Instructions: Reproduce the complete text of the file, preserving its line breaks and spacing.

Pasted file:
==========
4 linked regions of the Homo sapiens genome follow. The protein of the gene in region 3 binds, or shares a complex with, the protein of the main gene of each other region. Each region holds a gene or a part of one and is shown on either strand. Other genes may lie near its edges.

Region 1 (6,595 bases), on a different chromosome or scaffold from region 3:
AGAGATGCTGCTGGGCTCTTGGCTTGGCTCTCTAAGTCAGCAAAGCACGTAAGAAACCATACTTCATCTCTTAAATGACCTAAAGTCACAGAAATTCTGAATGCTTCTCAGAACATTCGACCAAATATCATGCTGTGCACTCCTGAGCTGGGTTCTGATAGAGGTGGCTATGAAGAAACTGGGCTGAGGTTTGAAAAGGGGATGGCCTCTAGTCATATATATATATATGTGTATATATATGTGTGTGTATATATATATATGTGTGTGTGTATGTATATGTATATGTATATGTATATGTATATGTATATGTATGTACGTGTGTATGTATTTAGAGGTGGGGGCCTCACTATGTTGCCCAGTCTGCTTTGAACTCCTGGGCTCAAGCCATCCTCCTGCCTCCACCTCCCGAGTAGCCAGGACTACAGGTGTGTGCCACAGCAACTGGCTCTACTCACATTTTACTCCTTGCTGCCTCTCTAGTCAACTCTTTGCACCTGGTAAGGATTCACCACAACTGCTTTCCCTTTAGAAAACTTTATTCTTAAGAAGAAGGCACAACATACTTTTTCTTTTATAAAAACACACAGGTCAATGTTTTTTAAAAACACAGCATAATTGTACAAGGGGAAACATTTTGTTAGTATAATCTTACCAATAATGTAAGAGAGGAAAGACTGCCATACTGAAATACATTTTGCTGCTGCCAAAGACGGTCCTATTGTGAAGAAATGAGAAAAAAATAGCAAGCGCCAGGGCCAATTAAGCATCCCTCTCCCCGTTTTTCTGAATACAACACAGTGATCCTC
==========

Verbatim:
4 linked regions of the Homo sapiens genome follow. The protein of the gene in region 3 binds, or shares a complex with, the protein of the main gene of each other region. Each region holds a gene or a part of one and is shown on either strand. Other genes may lie near its edges.

Region 1 (6,595 bases), on a different chromosome or scaffold from region 3:
AGAGATGCTGCTGGGCTCTTGGCTTGGCTCTCTAAGTCAGCAAAGCACGTAAGAAACCATACTTCATCTCTTAAATGACCTAAAGTCACAGAAATTCTGAATGCTTCTCAGAACATTCGACCAAATATCATGCTGTGCACTCCTGAGCTGGGTTCTGATAGAGGTGGCTATGAAGAAACTGGGCTGAGGTTTGAAAAGGGGATGGCCTCTAGTCATATATATATATATGTGTATATATATGTGTGTGTATATATATATATGTGTGTGTGTATGTATATGTATATGTATATGTATATGTATATGTATATGTATGTACGTGTGTATGTATTTAGAGGTGGGGGCCTCACTATGTTGCCCAGTCTGCTTTGAACTCCTGGGCTCAAGCCATCCTCCTGCCTCCACCTCCCGAGTAGCCAGGACTACAGGTGTGTGCCACAGCAACTGGCTCTACTCACATTTTACTCCTTGCTGCCTCTCTAGTCAACTCTTTGCACCTGGTAAGGATTCACCACAACTGCTTTCCCTTTAGAAAACTTTATTCTTAAGAAGAAGGCACAACATACTTTTTCTTTTATAAAAACACACAGGTCAATGTTTTTTAAAAACACAGCATAATTGTACAAGGGGAAACATTTTGTTAGTATAATCTTACCAATAATGTAAGAGAGGAAAGACTGCCATACTGAAATACATTTTGCTGCTGCCAAAGACGGTCCTATTGTGAAGAAATGAGAAAAAAATAGCAAGCGCCAGGGCCAATTAAGCATCCCTCTCCCCGTTTTTCTGAATACAACACAGTGATCCTC